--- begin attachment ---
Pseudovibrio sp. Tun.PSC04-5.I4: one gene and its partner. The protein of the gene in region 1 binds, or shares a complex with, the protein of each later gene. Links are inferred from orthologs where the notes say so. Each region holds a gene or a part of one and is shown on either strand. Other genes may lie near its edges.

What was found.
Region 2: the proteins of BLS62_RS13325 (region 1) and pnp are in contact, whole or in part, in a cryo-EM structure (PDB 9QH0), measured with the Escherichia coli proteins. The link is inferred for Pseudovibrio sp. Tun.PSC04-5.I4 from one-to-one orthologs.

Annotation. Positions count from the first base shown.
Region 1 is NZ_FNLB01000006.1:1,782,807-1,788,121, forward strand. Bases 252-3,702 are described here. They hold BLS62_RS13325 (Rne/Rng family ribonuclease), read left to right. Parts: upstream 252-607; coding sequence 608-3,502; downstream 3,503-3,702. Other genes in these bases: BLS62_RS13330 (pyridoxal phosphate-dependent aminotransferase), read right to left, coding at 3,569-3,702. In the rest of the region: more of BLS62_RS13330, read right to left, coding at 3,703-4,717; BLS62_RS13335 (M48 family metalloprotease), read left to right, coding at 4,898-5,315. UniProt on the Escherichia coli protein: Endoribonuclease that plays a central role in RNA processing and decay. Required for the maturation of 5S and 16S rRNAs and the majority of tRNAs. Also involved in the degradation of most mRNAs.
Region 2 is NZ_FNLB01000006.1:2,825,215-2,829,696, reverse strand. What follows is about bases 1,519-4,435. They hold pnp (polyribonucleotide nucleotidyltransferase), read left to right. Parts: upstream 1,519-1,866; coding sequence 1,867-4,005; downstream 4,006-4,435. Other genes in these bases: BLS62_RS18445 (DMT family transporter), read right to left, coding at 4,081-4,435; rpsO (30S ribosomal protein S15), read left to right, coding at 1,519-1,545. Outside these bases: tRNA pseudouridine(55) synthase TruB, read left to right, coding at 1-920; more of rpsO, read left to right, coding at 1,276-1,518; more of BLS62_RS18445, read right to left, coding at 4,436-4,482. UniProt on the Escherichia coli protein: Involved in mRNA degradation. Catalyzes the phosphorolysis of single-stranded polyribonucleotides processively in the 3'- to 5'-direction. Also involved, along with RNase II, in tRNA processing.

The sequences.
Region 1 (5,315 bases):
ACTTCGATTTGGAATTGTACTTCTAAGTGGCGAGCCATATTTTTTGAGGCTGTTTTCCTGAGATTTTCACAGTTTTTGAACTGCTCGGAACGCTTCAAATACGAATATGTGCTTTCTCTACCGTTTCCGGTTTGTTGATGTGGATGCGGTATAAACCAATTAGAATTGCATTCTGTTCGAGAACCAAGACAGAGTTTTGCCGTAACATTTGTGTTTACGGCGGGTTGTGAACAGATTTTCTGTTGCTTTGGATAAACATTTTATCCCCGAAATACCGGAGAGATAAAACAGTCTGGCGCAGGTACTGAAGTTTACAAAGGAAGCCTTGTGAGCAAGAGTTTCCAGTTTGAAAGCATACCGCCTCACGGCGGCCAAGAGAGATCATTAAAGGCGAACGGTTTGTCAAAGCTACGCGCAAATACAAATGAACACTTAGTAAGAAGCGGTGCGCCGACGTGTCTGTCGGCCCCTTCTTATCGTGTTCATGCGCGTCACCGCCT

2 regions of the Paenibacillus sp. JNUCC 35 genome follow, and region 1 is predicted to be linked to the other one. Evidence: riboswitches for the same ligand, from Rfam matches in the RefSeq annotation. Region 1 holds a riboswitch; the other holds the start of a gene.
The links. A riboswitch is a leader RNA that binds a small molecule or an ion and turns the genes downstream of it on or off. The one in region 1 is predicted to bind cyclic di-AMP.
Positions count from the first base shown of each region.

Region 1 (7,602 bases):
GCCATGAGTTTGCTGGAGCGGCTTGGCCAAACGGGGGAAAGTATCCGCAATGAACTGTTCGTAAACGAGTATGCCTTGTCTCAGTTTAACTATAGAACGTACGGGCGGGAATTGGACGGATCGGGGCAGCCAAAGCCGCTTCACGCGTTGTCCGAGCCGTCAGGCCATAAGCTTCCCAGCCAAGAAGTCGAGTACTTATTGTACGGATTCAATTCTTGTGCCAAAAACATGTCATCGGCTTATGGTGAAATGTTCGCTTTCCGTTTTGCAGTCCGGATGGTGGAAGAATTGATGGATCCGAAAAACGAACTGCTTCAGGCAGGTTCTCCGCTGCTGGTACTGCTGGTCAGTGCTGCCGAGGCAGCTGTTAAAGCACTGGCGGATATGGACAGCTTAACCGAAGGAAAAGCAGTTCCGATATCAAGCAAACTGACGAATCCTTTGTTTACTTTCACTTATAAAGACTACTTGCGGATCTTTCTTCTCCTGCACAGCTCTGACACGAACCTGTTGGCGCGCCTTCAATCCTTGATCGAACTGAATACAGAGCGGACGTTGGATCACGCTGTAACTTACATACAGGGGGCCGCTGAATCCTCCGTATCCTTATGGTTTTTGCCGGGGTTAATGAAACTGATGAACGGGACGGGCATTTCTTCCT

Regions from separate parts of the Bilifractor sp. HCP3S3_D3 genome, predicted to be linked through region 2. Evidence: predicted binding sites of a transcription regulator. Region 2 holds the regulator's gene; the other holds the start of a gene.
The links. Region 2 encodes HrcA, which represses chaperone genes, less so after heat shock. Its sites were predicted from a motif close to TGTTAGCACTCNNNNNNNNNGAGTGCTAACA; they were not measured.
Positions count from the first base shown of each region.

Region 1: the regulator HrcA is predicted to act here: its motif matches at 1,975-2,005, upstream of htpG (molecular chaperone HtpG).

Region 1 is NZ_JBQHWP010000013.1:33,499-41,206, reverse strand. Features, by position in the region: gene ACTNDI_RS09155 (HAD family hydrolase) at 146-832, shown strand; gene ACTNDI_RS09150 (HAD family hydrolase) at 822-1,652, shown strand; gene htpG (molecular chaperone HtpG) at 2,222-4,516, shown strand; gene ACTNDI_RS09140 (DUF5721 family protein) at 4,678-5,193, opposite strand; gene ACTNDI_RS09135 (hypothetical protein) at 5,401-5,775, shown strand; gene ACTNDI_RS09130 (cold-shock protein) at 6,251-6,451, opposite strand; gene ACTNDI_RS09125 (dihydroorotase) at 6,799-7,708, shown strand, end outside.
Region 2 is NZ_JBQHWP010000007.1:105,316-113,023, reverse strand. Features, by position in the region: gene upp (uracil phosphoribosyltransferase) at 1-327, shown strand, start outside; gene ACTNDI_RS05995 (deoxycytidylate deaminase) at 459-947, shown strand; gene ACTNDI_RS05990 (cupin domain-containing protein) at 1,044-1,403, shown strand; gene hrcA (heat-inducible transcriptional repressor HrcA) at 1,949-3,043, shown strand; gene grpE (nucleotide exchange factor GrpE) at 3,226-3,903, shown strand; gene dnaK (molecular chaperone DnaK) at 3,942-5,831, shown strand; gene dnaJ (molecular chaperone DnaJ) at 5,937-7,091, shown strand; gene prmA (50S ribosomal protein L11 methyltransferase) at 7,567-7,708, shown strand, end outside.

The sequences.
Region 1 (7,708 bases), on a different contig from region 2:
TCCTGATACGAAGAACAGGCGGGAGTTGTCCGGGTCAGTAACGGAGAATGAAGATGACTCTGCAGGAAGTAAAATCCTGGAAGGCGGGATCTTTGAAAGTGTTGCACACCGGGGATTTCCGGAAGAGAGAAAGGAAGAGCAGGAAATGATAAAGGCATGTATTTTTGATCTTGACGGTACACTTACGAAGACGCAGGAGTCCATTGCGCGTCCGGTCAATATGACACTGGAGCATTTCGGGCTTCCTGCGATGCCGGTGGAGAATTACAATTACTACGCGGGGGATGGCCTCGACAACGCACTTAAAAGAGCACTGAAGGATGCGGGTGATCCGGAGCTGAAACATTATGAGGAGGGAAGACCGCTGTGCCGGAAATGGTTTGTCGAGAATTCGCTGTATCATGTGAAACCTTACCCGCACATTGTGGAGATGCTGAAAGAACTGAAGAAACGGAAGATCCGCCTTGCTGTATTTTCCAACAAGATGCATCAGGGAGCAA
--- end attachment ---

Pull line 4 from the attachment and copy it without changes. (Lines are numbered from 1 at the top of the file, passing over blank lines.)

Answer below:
Annotation. Positions count from the first base shown.